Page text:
How far in advance can I put on dry rub?

Discussion in 'Meat Selection and Processing' started by festismcgee, Aug 27, 2013.

  1. festismcgee

    festismcgee Newbie

    I've got time tonight to rub a brisket I'll smoke on Saturday.  I typically put on rub 36-48 hours before smoking, but this would be more like 72.  I've heard some suggestions that this is ok as long as my rub isn't salt-heavy.  I use a variation of the Thrill of the Grill rub recipe, just changing it by doubling the brown sugar and throwing in a little extra cayenne.  Salt stays the same and I think is about 1/10th or 1/12th of the rub.  Also, I don't brine.

    Any suggestions on whether rubbing is ok 72 hours before smoking?  Thanks!
     
  2. mdboatbum

    mdboatbum Master of the Pit OTBS Member

    As long as everything is kept cold and handled properly, there shouldn't be a problem. With chicken and pork, you might run the risk of partially curing the meat with high salt rubs, but yours doesn't sound too salty and I don't think that is as big a worry with beef.
     
  3. rexster314

    rexster314 Meat Mopper

    Just make sure you don't have any meat tenderizer in the rub. It'll make the top layer of meat mushy.
     
  4. festismcgee

    festismcgee Newbie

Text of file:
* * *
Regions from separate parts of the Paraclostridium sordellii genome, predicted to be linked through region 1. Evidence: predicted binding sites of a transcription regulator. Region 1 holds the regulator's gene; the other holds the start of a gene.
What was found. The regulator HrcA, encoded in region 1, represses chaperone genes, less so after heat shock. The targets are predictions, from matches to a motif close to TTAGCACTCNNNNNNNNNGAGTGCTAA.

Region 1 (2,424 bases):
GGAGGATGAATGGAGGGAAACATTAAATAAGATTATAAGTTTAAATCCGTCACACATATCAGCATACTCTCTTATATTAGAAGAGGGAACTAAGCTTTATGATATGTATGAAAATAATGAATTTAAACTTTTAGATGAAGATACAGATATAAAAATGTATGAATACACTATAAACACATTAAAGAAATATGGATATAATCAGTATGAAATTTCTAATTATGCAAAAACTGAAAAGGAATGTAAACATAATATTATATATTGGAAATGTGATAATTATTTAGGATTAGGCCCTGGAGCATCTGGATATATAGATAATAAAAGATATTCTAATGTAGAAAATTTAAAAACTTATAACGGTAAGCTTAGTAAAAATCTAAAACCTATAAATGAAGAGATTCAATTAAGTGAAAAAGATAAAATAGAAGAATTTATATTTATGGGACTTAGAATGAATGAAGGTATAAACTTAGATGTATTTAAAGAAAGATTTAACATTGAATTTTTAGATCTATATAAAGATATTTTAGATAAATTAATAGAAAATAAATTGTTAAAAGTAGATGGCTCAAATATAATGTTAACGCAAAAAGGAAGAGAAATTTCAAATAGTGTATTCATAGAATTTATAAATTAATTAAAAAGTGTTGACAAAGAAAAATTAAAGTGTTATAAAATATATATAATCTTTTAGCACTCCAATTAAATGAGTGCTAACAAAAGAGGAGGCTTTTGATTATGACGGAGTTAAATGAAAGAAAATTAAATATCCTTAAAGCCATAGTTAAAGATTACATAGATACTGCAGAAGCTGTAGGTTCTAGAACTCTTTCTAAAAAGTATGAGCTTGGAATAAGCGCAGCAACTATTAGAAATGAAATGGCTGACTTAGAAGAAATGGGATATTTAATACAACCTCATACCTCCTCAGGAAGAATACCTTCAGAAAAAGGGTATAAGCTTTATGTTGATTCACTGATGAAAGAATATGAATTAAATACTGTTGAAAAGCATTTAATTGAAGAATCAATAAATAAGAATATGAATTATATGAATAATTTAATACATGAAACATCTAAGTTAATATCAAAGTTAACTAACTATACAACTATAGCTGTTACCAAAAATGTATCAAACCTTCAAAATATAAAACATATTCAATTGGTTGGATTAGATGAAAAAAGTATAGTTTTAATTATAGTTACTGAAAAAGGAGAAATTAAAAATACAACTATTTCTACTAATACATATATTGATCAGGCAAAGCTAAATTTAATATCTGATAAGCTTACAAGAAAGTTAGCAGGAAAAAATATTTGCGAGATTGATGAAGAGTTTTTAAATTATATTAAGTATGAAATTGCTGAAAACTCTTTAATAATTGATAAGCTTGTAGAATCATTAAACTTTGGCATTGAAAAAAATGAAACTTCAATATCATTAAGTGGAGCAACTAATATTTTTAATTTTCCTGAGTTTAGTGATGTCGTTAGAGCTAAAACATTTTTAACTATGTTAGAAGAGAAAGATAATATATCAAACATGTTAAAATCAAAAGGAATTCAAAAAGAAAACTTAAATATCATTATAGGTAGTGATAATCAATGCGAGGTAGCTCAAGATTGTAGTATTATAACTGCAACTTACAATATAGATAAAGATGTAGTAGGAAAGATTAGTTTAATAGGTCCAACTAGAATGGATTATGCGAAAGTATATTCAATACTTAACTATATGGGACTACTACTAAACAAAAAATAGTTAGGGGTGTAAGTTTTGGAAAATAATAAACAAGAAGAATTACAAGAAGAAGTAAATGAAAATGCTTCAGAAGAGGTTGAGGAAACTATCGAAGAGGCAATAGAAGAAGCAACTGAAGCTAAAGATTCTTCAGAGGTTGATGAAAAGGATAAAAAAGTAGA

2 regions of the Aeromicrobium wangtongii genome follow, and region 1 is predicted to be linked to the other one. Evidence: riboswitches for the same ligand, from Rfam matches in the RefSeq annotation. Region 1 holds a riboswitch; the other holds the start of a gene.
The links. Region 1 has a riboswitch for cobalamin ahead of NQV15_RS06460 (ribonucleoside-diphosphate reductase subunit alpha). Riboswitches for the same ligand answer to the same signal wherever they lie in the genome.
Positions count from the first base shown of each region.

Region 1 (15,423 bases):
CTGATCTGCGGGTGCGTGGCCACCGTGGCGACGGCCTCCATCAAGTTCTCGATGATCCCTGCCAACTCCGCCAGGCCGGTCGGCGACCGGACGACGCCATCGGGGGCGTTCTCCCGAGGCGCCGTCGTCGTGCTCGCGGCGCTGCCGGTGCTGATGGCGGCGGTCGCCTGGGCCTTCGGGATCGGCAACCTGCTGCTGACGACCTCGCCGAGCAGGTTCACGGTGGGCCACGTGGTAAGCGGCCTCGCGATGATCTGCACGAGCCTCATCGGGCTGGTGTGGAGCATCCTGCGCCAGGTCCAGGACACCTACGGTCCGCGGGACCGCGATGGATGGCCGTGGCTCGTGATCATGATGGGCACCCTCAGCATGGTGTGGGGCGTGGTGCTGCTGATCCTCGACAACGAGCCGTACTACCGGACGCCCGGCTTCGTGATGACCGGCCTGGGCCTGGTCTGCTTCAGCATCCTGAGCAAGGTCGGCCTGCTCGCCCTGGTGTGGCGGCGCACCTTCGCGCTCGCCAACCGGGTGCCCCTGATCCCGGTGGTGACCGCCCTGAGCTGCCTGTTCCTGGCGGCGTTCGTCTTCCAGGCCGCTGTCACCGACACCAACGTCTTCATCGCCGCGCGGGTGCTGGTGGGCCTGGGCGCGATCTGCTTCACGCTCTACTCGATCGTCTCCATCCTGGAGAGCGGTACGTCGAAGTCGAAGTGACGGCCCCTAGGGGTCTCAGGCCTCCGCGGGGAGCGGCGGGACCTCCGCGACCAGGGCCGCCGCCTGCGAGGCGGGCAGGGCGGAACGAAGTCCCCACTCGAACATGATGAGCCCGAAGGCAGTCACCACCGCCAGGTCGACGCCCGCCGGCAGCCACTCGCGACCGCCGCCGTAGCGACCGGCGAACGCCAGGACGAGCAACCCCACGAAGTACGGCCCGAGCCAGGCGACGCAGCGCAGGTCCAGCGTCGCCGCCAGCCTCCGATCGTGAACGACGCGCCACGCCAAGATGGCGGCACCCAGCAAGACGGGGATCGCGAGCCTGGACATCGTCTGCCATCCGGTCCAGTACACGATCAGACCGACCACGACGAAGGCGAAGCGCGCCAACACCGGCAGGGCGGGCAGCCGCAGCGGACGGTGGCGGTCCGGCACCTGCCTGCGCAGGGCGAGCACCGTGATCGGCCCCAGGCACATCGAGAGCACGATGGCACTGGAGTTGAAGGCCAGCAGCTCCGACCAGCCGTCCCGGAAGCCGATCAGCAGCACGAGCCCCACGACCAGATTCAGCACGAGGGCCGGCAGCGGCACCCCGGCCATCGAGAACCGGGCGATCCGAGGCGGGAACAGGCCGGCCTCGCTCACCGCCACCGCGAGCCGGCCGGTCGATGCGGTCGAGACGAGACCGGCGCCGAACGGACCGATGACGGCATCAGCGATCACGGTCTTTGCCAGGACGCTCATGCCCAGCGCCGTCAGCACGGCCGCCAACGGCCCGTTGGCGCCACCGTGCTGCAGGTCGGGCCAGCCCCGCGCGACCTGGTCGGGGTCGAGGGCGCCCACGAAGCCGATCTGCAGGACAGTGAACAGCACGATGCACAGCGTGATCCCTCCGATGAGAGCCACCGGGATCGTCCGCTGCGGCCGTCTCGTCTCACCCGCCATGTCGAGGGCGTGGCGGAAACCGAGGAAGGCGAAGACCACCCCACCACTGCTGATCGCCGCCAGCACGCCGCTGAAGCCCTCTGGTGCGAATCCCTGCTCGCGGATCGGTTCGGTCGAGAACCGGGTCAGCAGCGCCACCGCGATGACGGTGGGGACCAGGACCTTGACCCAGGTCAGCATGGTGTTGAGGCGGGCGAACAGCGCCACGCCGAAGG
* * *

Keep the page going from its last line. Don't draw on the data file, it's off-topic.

Nope, I'll leave that to the fat layer and the connective tissue in the brisket.
     
  5. chef jimmyj

    chef jimmyj Smoking Guru Staff Member Moderator Group Lead OTBS Member

    Contrary to popular belief salt only pulls moisture out in the short term. Yes salt a hunk of steak and in 15 minutes there will be a pool of juices rising to the top...BUT...Let that meat rest an hour or more and the juices and salt will be absorbed by the meat adding flavor and helping to tenderize the meat. Try a search for Dry Brining Beef, or any meat for that matter, there are plenty of advocates. Bottom line, when applying rub, minutes, hours or days it is a personal preference and longer is better...JJ
     
  6. festismcgee

    festismcgee Newbie

    Very good info.  Thank you and I'll look into the Dry Brining.  I've gotten my briskits to taste pretty good without brining by just experimenting with different wood mixes and tweaking the rub, but I'm always looking for better ways to do things.
     

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